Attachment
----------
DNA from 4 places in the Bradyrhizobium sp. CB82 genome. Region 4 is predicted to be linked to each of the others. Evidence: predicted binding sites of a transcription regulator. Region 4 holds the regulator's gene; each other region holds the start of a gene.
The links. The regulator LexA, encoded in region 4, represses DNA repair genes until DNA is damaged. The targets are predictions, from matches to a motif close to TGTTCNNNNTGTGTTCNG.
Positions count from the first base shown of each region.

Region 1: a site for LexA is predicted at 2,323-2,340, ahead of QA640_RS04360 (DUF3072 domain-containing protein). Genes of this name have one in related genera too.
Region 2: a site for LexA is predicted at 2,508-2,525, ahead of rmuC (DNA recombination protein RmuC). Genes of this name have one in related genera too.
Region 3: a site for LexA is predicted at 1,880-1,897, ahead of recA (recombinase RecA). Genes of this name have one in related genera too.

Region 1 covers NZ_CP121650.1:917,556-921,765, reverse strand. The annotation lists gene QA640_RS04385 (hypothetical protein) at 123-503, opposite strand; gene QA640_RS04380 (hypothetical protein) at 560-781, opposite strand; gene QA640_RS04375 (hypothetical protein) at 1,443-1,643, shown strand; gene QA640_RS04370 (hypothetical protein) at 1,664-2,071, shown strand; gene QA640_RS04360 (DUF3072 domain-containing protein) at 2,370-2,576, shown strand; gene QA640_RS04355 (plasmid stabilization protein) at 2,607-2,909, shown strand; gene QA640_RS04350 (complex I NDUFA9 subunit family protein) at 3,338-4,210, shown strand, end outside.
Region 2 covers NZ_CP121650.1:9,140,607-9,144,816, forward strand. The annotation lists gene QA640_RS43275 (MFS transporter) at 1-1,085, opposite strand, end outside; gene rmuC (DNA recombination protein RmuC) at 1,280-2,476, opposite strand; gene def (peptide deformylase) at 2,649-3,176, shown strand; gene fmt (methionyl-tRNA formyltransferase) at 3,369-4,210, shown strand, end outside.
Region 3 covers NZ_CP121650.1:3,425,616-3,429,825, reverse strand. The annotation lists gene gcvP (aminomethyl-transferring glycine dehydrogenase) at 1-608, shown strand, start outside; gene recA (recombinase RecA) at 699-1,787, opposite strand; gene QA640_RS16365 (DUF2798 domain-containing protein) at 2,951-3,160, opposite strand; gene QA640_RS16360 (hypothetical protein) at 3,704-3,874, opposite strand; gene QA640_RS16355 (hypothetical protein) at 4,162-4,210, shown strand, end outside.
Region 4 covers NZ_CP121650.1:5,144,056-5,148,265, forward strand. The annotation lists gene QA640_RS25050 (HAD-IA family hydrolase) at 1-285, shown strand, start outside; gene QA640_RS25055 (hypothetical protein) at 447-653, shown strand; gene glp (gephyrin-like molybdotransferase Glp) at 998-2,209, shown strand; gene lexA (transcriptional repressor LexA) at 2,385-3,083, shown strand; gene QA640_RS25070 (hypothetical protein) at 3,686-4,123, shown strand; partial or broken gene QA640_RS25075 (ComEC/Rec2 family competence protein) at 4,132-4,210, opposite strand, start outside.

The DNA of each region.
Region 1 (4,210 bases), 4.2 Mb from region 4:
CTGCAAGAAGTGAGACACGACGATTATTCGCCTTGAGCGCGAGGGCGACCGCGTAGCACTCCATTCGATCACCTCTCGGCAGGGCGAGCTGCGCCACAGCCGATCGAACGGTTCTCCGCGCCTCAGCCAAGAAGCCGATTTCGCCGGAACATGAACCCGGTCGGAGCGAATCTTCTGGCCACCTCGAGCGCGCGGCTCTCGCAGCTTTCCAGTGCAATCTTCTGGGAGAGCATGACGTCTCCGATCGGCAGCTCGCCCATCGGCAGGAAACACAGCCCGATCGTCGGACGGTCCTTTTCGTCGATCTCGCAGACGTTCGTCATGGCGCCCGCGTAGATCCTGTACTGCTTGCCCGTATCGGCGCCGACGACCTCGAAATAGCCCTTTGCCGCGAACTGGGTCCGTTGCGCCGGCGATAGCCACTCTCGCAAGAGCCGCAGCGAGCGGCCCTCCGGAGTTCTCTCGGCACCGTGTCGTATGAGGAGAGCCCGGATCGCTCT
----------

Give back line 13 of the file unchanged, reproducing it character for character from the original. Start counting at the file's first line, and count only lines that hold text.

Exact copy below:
CTGCAAGAAGTGAGACACGACGATTATTCGCCTTGAGCGCGAGGGCGACCGCGTAGCACTCCATTCGATCACCTCTCGGCAGGGCGAGCTGCGCCACAGCCGATCGAACGGTTCTCCGCGCCTCAGCCAAGAAGCCGATTTCGCCGGAACATGAACCCGGTCGGAGCGAATCTTCTGGCCACCTCGAGCGCGCGGCTCTCGCAGCTTTCCAGTGCAATCTTCTGGGAGAGCATGACGTCTCCGATCGGCAGCTCGCCCATCGGCAGGAAACACAGCCCGATCGTCGGACGGTCCTTTTCGTCGATCTCGCAGACGTTCGTCATGGCGCCCGCGTAGATCCTGTACTGCTTGCCCGTATCGGCGCCGACGACCTCGAAATAGCCCTTTGCCGCGAACTGGGTCCGTTGCGCCGGCGATAGCCACTCTCGCAAGAGCCGCAGCGAGCGGCCCTCCGGAGTTCTCTCGGCACCGTGTCGTATGAGGAGAGCCCGGATCGCTCT